“The Broken Gospel:” Week of Prayer with Chaplain Kent Rufo

By Sarah Tanner on October 30, 2019

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Pastor Kent Rufo led this fall quarter’s Week of Prayer with a powerful sermon series entitled, “The Broken Gospel.” Held in the PUC church, students gathered each morning of the week for an hour of worship, community-building, and scriptural study.

Beginning with Monday’s service, each meeting built upon the previous day’s message. Pastor Rufo quoted from Revelation 21:4, and explained his sermons rested on the premise found in the verse which holds that God ultimately wishes to do away with death, sorrow, crying, and pain. He noted that we all live in an imperfect world, plagued by these difficulties, and part of our journey as Christians involves learning how to navigate through these troublesome issues.

Pastor Rufo continued on Tuesday with the assertion that, as humans, we all cope. He listed a variety of “numbing agents” people typically turn to, but concluded the only true healing comes from God. He explained, “We only have one healer, and everything else is simply a substitute for true healing.”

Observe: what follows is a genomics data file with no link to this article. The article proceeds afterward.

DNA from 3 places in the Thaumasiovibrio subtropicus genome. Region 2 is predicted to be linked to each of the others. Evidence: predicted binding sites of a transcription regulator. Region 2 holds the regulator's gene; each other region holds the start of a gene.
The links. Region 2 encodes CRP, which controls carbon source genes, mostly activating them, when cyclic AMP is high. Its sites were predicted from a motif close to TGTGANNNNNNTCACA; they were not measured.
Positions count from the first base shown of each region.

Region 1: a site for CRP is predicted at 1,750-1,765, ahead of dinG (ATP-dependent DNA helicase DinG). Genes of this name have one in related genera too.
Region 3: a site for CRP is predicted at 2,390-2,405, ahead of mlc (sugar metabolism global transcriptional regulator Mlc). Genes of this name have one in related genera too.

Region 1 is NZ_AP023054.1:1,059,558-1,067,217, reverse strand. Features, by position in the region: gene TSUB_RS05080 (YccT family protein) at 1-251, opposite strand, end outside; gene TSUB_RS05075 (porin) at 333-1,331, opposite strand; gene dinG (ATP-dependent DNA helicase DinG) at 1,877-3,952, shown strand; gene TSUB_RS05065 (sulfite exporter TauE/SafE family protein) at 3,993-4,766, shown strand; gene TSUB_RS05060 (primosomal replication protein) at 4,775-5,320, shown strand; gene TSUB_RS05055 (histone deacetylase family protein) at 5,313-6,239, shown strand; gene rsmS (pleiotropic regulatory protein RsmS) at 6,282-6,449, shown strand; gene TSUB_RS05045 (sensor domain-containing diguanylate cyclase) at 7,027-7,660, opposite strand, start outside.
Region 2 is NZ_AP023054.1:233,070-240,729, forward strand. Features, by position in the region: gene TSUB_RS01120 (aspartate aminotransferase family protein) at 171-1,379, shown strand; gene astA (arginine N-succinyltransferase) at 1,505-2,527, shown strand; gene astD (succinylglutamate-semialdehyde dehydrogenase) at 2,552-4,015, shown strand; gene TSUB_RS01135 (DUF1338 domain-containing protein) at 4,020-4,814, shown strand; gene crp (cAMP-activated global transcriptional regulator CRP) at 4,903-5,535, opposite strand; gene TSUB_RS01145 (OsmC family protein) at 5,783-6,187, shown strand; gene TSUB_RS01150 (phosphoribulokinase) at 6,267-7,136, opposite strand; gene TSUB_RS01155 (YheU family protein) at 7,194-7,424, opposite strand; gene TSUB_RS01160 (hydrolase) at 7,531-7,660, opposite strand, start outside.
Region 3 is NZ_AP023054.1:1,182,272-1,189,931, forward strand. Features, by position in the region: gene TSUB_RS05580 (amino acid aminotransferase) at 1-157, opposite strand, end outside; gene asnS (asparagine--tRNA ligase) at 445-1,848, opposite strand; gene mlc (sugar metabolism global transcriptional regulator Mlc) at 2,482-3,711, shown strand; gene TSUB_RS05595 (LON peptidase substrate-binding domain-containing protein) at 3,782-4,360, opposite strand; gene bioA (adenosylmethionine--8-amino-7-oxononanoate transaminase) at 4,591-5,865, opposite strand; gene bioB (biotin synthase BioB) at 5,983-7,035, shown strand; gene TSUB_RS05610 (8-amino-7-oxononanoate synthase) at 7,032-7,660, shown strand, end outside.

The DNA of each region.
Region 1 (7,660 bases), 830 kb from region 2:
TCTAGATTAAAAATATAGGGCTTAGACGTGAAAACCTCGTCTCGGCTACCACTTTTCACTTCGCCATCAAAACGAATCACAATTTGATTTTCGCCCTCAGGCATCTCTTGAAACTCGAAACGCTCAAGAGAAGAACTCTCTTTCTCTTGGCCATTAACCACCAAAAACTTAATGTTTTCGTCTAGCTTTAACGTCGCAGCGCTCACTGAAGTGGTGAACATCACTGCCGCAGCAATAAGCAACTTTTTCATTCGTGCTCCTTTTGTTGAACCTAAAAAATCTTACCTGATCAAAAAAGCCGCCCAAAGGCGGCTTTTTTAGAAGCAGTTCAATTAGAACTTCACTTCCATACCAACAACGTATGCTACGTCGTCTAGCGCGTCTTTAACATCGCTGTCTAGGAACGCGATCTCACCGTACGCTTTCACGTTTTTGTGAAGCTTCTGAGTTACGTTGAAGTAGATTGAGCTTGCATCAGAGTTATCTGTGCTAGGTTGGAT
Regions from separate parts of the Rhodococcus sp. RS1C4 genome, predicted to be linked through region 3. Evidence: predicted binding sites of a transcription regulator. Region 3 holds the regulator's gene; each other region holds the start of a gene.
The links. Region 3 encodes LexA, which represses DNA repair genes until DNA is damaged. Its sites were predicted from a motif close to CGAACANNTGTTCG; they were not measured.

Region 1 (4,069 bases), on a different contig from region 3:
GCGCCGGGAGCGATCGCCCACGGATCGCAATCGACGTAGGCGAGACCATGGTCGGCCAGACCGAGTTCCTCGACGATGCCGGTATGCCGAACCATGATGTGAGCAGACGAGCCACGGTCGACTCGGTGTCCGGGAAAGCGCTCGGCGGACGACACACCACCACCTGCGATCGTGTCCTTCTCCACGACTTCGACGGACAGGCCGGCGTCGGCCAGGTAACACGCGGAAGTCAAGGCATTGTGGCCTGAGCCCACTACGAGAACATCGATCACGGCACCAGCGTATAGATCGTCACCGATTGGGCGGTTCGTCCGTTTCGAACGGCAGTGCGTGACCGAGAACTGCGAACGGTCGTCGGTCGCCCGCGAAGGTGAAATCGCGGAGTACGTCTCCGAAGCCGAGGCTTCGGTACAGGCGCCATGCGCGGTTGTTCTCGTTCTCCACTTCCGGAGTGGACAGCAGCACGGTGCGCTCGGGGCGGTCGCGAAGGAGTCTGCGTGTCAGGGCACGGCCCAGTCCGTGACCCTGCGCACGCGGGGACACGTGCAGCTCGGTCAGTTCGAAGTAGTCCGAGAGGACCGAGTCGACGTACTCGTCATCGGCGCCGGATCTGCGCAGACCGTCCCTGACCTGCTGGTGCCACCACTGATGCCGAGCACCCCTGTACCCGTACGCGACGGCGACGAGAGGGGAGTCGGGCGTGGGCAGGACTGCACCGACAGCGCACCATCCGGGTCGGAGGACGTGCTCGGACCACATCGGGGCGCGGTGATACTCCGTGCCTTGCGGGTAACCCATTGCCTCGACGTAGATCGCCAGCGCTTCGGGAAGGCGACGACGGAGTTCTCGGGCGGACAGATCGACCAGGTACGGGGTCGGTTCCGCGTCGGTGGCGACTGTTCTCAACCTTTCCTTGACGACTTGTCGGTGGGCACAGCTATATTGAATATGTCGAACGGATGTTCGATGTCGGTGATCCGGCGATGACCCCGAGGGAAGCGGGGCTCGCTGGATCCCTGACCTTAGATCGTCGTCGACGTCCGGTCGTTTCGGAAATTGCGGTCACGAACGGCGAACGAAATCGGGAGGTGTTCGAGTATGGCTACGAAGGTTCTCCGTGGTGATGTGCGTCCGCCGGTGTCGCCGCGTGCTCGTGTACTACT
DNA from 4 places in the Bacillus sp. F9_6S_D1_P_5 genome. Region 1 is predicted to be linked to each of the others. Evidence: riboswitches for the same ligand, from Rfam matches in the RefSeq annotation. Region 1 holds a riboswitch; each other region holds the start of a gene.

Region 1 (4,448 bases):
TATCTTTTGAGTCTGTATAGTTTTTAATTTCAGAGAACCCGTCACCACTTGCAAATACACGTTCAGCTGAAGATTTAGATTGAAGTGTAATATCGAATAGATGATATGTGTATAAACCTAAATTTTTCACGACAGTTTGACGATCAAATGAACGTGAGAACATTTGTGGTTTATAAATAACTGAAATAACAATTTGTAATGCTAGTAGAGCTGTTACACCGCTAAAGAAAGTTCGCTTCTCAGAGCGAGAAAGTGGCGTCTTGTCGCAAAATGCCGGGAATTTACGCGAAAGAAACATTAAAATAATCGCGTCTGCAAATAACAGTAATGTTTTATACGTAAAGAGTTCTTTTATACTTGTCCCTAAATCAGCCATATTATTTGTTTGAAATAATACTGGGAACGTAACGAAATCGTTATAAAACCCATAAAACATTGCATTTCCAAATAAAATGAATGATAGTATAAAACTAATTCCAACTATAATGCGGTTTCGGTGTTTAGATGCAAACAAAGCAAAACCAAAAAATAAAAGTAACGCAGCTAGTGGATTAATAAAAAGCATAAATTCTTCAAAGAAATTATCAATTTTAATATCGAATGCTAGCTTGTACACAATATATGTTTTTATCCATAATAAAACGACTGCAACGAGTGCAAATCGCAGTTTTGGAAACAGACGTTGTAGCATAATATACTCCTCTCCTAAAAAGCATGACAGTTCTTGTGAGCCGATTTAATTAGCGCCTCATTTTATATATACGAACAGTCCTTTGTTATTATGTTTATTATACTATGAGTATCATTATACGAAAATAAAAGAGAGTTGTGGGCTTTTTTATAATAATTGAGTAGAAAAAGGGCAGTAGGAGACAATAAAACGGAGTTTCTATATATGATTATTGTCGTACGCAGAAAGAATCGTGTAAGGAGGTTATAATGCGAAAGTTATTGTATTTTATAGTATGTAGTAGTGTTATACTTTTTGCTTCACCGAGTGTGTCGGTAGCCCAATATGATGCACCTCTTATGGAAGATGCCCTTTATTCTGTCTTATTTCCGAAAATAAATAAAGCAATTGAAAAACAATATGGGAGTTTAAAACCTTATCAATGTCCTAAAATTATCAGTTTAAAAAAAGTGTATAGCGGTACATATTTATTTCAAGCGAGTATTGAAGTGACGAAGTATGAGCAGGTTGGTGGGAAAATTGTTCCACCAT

Wednesday expanded this concept of healing to the Gospel, and Pastor Rufo explained the good news, or the essence of the Gospel, is that Jesus willingly became our brokenness so we would not suffer under its weight for eternity. This translated easily to Thursday’s message regarding the necessity of God’s laws as protection against further fracturing of our hearts and souls.

Friday’s message detailed “God’s balm,” or the modes of healing God has given to us until He returns. Pastor Rufo cited Mother Theresa as the embodiment of what it means to love God and love people.

“Our sole purpose as Christians is to be a balm for broken people—to love the unwanted, unloved, and uncared-for,” he concluded.

Friday’s Vespers served as the closing event for Week of Prayer, in which Pastor Rufo reiterated the week’s messages. He highlighted the vital importance of forgiveness, saying that healing cannot take place until we let go of the hurt that we have experienced.

“We are the worst at forgiving ourselves,” Pastor Rufo concluded. “But that’s where grace abounds. We’ve already been forgiven by God.”